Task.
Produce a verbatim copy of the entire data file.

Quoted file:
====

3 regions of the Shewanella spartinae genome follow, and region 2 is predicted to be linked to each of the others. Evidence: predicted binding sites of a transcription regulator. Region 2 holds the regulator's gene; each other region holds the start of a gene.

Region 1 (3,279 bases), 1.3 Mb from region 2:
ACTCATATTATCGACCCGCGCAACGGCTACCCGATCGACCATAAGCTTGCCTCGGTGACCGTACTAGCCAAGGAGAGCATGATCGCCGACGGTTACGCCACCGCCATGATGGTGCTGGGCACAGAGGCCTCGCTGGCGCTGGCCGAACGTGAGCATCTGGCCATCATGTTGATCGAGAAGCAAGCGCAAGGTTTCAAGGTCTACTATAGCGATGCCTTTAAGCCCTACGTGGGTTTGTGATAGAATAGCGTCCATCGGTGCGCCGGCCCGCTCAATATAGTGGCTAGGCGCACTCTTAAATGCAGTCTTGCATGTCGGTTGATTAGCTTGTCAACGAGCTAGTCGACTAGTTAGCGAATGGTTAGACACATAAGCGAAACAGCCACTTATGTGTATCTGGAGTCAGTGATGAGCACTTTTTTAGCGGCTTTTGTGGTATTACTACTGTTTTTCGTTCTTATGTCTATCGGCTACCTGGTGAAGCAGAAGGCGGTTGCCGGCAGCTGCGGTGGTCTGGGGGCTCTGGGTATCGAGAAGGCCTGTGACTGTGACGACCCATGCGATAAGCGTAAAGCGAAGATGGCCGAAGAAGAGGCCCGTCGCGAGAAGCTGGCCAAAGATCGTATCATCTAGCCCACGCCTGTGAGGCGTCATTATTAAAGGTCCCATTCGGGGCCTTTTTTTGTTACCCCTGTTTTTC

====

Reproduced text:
3 regions of the Shewanella spartinae genome follow, and region 2 is predicted to be linked to each of the others. Evidence: predicted binding sites of a transcription regulator. Region 2 holds the regulator's gene; each other region holds the start of a gene.

Region 1 (3,279 bases), 1.3 Mb from region 2:
ACTCATATTATCGACCCGCGCAACGGCTACCCGATCGACCATAAGCTTGCCTCGGTGACCGTACTAGCCAAGGAGAGCATGATCGCCGACGGTTACGCCACCGCCATGATGGTGCTGGGCACAGAGGCCTCGCTGGCGCTGGCCGAACGTGAGCATCTGGCCATCATGTTGATCGAGAAGCAAGCGCAAGGTTTCAAGGTCTACTATAGCGATGCCTTTAAGCCCTACGTGGGTTTGTGATAGAATAGCGTCCATCGGTGCGCCGGCCCGCTCAATATAGTGGCTAGGCGCACTCTTAAATGCAGTCTTGCATGTCGGTTGATTAGCTTGTCAACGAGCTAGTCGACTAGTTAGCGAATGGTTAGACACATAAGCGAAACAGCCACTTATGTGTATCTGGAGTCAGTGATGAGCACTTTTTTAGCGGCTTTTGTGGTATTACTACTGTTTTTCGTTCTTATGTCTATCGGCTACCTGGTGAAGCAGAAGGCGGTTGCCGGCAGCTGCGGTGGTCTGGGGGCTCTGGGTATCGAGAAGGCCTGTGACTGTGACGACCCATGCGATAAGCGTAAAGCGAAGATGGCCGAAGAAGAGGCCCGTCGCGAGAAGCTGGCCAAAGATCGTATCATCTAGCCCACGCCTGTGAGGCGTCATTATTAAAGGTCCCATTCGGGGCCTTTTTTTGTTACCCCTGTTTTTC